Boykin, young Horned Frogs refused to go away

A year ago, no teams in college football played more true and redshirt freshmen than TCU and LSU — 28 of them.

We were reminded Saturday night that growing up still has its occasional problems.

Fumbles and penalties and precocious moments intruded throughout the night, as the Horned Frogs refused to leave the Tigers’ shadow.

But in the end, LSU proved to be a little quicker and measurably deeper, as the Tigers held on to defeat the Frogs 37-27.

On the second TCU possession of the second half, however, the Frogs saw the subplot quickly become their predominant story.

Quarterback Trevone Boykin, one of those freshmen who played a key stand-in role for TCU last season, came off the bench to replace starter Casey Pachall and lit a mood-changing spark under the Frogs.

It wasn’t that Pachall played poorly. He was 8 for 14 passing for 64 yards in the first half, a half that the Tigers of the Southeastern Conference dominated everywhere but on the scoreboard.

Pachall’s first pass of the third quarter, though — intercepted by LSU sophomore Jalen Mills — gave TCU coach Gary Patterson the chance to use the card up his sleeve, Boykin, that he had hinted at all summer.

Pachall, who missed the final nine games last season, appeared to be rusty. Boykin, who ignited the Frogs with his feet, showed himself to be well-oiled and ready.

Boykin took the Frogs 77 yards to a touchdown on his first full possession at quarterback.

Somehow, despite being outgained 322 yards to 109 at the time when Boykin came in, the Frogs were only six points behind, 23-17, with nearly 24 minutes to play.

Ah, youth. It giveth and it taketh away.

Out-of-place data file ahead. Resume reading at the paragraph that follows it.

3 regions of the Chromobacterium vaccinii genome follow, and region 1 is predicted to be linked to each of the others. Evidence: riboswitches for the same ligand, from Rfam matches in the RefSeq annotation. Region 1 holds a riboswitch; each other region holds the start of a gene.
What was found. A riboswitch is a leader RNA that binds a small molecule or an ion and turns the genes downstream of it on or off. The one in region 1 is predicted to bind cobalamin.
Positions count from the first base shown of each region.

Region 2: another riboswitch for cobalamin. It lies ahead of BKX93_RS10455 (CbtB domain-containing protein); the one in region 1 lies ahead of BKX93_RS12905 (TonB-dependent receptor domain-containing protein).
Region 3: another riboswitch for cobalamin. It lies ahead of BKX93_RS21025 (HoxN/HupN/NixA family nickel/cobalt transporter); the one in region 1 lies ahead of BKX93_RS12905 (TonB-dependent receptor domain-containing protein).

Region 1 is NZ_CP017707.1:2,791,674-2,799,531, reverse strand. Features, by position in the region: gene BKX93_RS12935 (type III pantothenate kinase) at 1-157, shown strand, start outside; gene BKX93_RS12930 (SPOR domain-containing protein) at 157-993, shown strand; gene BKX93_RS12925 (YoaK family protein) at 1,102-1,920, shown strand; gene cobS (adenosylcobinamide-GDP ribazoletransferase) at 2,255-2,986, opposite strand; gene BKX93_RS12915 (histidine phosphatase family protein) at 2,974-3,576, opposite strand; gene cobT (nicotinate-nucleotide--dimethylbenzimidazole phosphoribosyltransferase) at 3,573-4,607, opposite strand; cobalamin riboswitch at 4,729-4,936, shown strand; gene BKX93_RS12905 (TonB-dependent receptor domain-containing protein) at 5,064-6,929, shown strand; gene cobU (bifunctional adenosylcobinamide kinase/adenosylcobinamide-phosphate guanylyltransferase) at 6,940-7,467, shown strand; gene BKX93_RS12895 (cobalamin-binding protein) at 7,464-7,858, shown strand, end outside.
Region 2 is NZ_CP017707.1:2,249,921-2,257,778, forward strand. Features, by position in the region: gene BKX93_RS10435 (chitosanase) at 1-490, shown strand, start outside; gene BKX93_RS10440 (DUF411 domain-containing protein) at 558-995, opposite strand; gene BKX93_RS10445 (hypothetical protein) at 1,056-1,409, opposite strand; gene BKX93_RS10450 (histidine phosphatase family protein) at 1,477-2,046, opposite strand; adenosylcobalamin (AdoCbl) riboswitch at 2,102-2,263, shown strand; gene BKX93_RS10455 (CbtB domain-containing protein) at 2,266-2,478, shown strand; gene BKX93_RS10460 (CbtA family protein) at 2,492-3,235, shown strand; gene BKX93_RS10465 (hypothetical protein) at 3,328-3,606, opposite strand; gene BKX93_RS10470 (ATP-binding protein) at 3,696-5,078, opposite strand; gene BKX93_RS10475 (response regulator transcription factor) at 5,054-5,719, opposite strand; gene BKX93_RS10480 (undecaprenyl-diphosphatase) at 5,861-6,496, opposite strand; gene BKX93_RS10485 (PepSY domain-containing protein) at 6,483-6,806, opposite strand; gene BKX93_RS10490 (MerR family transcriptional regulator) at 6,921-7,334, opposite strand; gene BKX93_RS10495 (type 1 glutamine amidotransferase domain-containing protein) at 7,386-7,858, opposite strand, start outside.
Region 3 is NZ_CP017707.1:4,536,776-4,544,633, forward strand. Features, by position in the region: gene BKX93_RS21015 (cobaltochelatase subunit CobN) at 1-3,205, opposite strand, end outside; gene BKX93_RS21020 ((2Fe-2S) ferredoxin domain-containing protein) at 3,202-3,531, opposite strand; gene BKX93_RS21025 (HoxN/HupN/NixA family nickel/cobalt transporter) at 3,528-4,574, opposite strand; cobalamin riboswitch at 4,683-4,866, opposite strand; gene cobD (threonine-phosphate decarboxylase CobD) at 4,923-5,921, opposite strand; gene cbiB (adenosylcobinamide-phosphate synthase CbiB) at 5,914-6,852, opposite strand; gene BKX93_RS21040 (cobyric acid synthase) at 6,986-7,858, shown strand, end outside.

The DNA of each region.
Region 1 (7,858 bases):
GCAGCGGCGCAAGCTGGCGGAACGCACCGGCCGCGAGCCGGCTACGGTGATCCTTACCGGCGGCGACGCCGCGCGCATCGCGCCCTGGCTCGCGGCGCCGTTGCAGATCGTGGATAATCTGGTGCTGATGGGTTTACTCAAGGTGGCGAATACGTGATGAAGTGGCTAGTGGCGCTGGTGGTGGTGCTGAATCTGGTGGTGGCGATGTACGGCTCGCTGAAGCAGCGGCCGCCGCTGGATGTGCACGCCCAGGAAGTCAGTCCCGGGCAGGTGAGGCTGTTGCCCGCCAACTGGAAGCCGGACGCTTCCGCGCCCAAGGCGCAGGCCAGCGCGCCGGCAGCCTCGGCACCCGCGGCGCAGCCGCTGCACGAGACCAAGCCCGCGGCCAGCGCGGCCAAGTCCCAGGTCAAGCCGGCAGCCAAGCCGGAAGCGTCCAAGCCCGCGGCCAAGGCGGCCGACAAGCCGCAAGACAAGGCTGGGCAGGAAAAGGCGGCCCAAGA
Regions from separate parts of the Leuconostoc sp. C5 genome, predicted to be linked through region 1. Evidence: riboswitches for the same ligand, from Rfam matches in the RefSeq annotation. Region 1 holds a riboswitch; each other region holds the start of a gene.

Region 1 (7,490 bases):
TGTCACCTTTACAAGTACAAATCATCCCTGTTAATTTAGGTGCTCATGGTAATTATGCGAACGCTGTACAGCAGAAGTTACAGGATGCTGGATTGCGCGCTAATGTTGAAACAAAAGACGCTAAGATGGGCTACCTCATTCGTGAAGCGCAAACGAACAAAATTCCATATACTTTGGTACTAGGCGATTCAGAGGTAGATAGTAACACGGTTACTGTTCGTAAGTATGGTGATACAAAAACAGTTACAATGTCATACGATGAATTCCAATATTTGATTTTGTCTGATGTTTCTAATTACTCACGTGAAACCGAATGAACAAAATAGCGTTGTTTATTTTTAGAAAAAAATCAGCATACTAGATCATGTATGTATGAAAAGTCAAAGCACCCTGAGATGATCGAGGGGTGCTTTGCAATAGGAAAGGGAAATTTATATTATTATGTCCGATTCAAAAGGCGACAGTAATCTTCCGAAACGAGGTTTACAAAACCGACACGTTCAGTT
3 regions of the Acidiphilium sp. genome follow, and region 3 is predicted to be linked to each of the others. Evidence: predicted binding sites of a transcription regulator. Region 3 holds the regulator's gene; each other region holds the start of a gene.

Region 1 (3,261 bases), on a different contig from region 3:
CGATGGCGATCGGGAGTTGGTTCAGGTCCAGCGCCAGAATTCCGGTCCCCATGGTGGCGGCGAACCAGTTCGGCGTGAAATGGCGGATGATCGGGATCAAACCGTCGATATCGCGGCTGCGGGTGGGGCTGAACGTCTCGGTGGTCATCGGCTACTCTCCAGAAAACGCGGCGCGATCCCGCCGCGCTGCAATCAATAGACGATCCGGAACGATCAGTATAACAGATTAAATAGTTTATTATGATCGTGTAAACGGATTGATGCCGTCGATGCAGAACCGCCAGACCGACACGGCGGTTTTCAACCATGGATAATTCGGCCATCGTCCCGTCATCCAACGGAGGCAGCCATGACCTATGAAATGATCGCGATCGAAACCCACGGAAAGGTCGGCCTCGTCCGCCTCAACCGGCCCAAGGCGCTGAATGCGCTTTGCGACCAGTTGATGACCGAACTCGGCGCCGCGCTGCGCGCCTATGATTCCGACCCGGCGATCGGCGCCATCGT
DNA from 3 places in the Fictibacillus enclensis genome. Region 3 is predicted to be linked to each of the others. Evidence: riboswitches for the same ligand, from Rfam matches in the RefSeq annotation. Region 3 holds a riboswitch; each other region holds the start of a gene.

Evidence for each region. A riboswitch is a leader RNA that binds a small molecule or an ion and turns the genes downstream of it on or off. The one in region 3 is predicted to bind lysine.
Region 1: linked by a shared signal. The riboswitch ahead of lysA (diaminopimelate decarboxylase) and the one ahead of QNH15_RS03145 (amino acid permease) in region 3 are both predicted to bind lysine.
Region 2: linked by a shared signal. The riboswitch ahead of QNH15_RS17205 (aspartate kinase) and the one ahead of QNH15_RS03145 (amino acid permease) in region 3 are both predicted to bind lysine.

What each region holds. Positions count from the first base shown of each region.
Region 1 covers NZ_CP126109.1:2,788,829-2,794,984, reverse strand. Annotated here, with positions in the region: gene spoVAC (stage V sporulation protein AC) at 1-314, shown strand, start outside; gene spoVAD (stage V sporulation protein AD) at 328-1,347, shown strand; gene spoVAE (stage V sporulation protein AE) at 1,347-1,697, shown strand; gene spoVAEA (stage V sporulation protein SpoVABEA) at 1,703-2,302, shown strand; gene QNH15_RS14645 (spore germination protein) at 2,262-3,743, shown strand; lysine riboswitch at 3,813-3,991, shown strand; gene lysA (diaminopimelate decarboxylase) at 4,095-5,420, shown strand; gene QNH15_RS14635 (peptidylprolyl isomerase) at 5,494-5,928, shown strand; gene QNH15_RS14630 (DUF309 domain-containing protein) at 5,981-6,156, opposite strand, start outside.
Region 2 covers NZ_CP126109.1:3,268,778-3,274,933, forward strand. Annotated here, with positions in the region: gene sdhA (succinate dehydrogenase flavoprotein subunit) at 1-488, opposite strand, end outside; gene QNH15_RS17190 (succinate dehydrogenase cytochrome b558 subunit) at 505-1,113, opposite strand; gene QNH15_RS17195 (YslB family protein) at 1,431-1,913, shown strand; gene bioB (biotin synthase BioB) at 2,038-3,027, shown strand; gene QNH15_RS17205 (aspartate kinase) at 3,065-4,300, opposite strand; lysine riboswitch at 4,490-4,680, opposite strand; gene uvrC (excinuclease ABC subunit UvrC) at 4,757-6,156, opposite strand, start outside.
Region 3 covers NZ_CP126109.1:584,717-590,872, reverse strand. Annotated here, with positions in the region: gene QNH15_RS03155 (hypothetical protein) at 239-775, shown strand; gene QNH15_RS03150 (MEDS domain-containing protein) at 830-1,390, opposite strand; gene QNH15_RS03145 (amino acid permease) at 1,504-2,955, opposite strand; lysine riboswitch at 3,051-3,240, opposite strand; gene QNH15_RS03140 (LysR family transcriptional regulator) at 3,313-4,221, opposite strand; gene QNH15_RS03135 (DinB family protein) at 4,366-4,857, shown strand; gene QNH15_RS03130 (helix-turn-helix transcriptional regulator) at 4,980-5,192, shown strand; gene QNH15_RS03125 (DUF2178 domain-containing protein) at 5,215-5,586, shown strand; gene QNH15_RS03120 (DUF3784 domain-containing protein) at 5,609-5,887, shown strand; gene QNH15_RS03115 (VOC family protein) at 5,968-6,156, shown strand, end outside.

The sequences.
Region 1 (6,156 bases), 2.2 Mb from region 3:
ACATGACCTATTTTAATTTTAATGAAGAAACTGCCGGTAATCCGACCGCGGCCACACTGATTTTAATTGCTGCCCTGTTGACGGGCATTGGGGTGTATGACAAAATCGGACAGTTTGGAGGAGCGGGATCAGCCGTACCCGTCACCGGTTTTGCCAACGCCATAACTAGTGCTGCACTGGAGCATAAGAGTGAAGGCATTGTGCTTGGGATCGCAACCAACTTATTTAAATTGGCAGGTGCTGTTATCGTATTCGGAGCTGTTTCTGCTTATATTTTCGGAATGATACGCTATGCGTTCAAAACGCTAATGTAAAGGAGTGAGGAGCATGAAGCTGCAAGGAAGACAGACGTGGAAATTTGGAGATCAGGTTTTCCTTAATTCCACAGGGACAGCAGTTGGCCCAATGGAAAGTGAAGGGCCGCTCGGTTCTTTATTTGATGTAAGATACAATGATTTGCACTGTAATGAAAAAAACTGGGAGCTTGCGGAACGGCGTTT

Just as LSU had carved out a 23-10 lead, a third-down roughing the passer call on Tigers defensive tackle Ego Ferguson kept alive the drive that ended with B.J. Catalon running 26 yards to a touchdown.

And when the Tigers answered that with a 14-play, 68-yard touchdown drive of their own, they promptly gave Boykin and TCU another golden chance by fumbling at the 6-yard line.

Did LSU lose interest, or did the Frogs finally realize that with Boykin they could win the game?

TCU’s next possession fizzled, however, and the Frogs had to settle for a 39-yard Jaden Oberkrom field goal. They still trailed 30-27.

Odell Beckham Jr. returned the ensuing kickoff 75 yards for LSU, and the Tigers were able to turn it into another 10-point lead.

Are the two teams 10 points apart? On the scoreboard Saturday, they were. But LSU will likely point to the things it didn’t do — convert in the red zone, hold onto early big catches, avoid penalties. And TCU should find ways to grow.

Clearly, LSU reminded the crowd of 80,230 that it hails from the half of the SEC that Bob Stoops warned everyone about.

But TCU hung with the Tigers. Patterson likely will shrug that away and insist that his program has outgrown any claim to a moral victory. But the Frogs showed flashes of outgrowing their 2012 troubles throughout the night.

Is a quarterback controversy brewing?

Patterson will have to answer that. Unless Boykin answers it for him.

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